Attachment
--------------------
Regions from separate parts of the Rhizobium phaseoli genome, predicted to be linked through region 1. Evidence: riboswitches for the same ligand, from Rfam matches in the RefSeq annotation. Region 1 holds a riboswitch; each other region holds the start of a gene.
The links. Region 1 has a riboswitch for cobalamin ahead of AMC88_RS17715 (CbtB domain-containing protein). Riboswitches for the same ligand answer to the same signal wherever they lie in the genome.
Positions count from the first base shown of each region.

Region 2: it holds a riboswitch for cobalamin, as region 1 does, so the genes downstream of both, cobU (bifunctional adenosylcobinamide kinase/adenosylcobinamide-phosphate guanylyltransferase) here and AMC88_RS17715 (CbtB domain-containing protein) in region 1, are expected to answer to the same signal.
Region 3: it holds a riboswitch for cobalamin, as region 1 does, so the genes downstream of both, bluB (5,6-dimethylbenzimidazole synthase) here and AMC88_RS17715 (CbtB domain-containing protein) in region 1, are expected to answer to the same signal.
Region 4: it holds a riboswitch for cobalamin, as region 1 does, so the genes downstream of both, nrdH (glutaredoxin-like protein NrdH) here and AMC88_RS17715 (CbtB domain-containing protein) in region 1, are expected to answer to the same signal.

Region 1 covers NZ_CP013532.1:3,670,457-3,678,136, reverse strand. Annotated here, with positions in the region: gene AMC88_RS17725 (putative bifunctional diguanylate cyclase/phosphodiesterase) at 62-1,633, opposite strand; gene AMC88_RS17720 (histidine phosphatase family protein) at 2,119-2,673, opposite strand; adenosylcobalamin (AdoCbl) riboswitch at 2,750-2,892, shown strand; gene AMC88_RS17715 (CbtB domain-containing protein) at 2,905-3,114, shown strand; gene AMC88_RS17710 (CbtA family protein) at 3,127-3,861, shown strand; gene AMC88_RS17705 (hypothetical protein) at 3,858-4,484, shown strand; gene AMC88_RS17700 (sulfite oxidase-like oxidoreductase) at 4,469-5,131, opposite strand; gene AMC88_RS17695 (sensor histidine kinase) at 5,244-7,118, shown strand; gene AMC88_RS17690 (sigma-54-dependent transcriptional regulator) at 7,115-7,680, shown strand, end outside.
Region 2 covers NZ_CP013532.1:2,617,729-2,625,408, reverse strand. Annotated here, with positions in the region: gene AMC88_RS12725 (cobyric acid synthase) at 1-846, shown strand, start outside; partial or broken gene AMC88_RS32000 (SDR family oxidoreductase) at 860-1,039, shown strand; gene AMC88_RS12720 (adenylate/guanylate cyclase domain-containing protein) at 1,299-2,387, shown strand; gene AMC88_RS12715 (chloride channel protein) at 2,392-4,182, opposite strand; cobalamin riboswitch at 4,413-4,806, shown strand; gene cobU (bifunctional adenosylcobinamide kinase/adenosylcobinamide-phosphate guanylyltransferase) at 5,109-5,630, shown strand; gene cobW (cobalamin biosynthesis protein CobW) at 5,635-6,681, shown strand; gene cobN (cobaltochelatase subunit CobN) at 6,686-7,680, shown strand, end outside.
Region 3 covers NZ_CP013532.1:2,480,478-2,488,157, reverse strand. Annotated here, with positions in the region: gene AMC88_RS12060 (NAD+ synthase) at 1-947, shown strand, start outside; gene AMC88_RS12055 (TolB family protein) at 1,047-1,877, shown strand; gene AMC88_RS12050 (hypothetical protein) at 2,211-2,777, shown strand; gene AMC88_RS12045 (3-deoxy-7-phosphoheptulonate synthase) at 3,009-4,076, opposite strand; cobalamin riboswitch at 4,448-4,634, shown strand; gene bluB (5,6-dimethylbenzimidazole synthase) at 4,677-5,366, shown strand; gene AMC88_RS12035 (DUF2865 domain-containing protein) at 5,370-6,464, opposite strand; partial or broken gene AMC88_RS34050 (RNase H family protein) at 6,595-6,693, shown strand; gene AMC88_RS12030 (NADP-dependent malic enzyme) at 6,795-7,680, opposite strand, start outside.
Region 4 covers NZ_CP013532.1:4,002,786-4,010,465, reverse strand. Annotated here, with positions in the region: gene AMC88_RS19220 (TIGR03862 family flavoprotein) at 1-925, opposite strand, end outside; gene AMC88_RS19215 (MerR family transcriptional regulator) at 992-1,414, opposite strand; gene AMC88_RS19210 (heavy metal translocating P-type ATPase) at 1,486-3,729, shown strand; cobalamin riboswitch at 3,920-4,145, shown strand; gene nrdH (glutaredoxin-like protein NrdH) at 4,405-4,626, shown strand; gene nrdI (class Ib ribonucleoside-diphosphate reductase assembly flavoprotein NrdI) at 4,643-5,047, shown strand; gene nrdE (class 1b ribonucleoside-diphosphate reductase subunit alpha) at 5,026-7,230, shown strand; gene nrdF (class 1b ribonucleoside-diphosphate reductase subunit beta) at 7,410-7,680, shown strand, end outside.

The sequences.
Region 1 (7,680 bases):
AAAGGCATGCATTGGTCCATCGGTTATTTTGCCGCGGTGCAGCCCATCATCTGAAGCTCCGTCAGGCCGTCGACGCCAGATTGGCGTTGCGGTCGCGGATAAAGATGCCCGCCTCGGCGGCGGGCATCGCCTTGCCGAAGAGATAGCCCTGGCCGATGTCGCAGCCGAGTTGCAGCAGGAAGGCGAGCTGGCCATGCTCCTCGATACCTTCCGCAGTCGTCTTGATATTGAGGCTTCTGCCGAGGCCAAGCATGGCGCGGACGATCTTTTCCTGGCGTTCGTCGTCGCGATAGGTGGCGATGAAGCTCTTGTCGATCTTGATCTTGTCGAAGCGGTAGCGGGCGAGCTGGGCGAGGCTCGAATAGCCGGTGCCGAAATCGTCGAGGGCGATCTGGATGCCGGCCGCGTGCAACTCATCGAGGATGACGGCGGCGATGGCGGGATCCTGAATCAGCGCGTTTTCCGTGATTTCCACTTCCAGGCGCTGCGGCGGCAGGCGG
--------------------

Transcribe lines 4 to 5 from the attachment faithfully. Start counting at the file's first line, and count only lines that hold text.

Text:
Region 2: it holds a riboswitch for cobalamin, as region 1 does, so the genes downstream of both, cobU (bifunctional adenosylcobinamide kinase/adenosylcobinamide-phosphate guanylyltransferase) here and AMC88_RS17715 (CbtB domain-containing protein) in region 1, are expected to answer to the same signal.
Region 3: it holds a riboswitch for cobalamin, as region 1 does, so the genes downstream of both, bluB (5,6-dimethylbenzimidazole synthase) here and AMC88_RS17715 (CbtB domain-containing protein) in region 1, are expected to answer to the same signal.